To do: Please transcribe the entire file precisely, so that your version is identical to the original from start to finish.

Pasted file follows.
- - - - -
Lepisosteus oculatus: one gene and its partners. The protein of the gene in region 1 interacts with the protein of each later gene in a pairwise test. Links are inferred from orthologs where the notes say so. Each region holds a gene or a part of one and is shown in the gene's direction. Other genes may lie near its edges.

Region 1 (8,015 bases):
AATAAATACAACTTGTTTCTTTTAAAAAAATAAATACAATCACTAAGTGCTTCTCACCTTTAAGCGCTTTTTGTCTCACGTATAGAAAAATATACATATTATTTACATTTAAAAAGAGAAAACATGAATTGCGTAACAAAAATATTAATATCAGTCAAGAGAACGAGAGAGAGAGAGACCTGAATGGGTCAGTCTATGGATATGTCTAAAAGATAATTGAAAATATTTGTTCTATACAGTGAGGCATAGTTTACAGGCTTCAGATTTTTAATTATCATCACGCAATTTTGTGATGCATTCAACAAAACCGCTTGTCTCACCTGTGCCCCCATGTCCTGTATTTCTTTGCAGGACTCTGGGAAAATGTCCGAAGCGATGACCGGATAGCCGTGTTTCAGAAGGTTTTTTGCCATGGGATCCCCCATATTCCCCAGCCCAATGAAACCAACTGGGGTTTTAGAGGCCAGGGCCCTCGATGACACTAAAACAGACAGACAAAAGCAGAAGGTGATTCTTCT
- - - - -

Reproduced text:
Lepisosteus oculatus: one gene and its partners. The protein of the gene in region 1 interacts with the protein of each later gene in a pairwise test. Links are inferred from orthologs where the notes say so. Each region holds a gene or a part of one and is shown in the gene's direction. Other genes may lie near its edges.

Region 1 (8,015 bases):
AATAAATACAACTTGTTTCTTTTAAAAAAATAAATACAATCACTAAGTGCTTCTCACCTTTAAGCGCTTTTTGTCTCACGTATAGAAAAATATACATATTATTTACATTTAAAAAGAGAAAACATGAATTGCGTAACAAAAATATTAATATCAGTCAAGAGAACGAGAGAGAGAGAGACCTGAATGGGTCAGTCTATGGATATGTCTAAAAGATAATTGAAAATATTTGTTCTATACAGTGAGGCATAGTTTACAGGCTTCAGATTTTTAATTATCATCACGCAATTTTGTGATGCATTCAACAAAACCGCTTGTCTCACCTGTGCCCCCATGTCCTGTATTTCTTTGCAGGACTCTGGGAAAATGTCCGAAGCGATGACCGGATAGCCGTGTTTCAGAAGGTTTTTTGCCATGGGATCCCCCATATTCCCCAGCCCAATGAAACCAACTGGGGTTTTAGAGGCCAGGGCCCTCGATGACACTAAAACAGACAGACAAAAGCAGAAGGTGATTCTTCT